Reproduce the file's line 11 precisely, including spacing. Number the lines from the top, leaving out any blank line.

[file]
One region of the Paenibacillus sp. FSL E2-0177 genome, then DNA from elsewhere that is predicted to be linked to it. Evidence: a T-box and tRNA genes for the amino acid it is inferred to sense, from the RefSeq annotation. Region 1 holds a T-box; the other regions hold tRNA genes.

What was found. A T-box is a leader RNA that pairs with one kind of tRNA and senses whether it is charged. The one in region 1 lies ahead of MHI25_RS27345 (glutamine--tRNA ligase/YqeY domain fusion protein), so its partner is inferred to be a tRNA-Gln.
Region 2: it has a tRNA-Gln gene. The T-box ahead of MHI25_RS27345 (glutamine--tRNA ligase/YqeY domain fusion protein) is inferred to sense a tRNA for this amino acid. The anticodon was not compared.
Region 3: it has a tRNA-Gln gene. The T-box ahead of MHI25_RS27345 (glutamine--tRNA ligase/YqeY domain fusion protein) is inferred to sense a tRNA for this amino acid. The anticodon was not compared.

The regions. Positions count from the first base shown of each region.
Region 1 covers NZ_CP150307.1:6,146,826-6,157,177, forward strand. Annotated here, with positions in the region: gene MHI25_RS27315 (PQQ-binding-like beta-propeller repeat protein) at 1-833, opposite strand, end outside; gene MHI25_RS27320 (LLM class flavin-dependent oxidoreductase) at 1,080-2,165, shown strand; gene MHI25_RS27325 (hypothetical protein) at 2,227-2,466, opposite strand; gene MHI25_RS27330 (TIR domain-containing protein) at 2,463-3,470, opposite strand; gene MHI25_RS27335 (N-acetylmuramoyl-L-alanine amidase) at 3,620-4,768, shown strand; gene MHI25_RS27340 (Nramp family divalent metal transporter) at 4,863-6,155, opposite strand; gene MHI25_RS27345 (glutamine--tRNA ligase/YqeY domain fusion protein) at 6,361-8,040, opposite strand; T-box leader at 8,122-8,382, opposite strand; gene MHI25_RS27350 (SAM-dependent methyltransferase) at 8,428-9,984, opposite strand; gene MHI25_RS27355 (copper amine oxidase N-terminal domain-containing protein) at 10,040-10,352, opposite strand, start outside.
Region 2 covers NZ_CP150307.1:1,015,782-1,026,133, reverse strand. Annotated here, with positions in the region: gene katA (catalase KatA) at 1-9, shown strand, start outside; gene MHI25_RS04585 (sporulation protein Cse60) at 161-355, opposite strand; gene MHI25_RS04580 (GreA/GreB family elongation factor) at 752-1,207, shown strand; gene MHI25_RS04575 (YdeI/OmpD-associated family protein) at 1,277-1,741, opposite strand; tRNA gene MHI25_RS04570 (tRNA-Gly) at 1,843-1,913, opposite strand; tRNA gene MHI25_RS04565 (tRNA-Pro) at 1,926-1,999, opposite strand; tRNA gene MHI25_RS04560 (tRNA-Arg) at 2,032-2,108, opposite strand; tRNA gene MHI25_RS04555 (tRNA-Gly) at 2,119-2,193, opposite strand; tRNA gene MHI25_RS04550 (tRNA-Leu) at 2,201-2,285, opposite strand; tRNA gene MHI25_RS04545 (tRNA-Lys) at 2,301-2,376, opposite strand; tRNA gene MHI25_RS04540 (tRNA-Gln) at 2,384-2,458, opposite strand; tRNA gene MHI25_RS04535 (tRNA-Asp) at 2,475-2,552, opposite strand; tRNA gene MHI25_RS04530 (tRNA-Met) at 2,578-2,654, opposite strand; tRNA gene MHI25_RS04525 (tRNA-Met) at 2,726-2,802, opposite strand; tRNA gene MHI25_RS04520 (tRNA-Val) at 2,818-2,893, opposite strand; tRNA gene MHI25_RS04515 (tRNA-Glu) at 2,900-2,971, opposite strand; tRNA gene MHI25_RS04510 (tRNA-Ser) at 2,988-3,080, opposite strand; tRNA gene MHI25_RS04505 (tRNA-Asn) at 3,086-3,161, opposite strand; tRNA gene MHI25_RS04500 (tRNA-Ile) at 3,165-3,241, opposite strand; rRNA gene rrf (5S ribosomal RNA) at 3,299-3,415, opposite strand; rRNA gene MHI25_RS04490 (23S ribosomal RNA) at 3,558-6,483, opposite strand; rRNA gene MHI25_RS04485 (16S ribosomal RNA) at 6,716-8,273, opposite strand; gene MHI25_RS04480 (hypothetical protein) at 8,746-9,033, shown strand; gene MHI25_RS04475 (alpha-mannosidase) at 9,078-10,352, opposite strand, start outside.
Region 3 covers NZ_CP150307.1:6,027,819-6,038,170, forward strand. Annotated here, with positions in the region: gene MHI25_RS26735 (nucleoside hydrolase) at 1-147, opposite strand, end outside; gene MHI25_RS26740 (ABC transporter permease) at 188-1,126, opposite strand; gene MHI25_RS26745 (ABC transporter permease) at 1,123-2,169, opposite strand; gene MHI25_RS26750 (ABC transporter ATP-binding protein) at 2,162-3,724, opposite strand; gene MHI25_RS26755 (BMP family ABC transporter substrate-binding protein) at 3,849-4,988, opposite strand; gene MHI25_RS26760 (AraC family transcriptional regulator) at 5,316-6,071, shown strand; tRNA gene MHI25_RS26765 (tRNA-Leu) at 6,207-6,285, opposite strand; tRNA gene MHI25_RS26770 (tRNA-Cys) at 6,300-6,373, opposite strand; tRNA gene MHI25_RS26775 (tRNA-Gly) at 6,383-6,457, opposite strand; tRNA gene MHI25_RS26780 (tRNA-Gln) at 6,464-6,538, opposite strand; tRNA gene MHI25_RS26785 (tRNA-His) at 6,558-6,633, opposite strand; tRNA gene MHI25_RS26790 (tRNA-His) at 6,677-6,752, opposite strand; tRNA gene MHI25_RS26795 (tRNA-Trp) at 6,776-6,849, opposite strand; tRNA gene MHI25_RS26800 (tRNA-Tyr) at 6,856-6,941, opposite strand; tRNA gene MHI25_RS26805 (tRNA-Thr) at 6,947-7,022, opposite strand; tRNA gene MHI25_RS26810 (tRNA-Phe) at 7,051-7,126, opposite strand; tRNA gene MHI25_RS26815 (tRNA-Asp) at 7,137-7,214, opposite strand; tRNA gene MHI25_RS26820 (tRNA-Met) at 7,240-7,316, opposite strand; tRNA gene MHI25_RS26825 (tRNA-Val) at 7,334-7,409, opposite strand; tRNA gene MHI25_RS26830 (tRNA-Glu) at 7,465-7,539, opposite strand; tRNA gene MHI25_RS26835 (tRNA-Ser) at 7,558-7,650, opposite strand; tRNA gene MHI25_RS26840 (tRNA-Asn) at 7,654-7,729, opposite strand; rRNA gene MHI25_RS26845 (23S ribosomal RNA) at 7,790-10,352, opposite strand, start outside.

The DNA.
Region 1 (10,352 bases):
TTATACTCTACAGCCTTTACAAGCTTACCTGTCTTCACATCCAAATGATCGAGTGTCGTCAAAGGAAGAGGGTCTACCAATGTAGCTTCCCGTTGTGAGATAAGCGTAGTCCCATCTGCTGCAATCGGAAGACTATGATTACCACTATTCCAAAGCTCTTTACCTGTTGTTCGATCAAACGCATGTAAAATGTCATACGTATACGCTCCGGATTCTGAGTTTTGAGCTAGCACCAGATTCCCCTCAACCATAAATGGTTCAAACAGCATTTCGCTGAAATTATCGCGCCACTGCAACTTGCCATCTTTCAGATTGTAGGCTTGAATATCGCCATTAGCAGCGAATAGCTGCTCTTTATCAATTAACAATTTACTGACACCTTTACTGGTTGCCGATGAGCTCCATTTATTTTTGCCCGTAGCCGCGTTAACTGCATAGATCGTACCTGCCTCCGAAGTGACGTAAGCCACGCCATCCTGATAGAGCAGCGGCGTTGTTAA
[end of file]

TTATACTCTACAGCCTTTACAAGCTTACCTGTCTTCACATCCAAATGATCGAGTGTCGTCAAAGGAAGAGGGTCTACCAATGTAGCTTCCCGTTGTGAGATAAGCGTAGTCCCATCTGCTGCAATCGGAAGACTATGATTACCACTATTCCAAAGCTCTTTACCTGTTGTTCGATCAAACGCATGTAAAATGTCATACGTATACGCTCCGGATTCTGAGTTTTGAGCTAGCACCAGATTCCCCTCAACCATAAATGGTTCAAACAGCATTTCGCTGAAATTATCGCGCCACTGCAACTTGCCATCTTTCAGATTGTAGGCTTGAATATCGCCATTAGCAGCGAATAGCTGCTCTTTATCAATTAACAATTTACTGACACCTTTACTGGTTGCCGATGAGCTCCATTTATTTTTGCCCGTAGCCGCGTTAACTGCATAGATCGTACCTGCCTCCGAAGTGACGTAAGCCACGCCATCCTGATAGAGCAGCGGCGTTGTTAA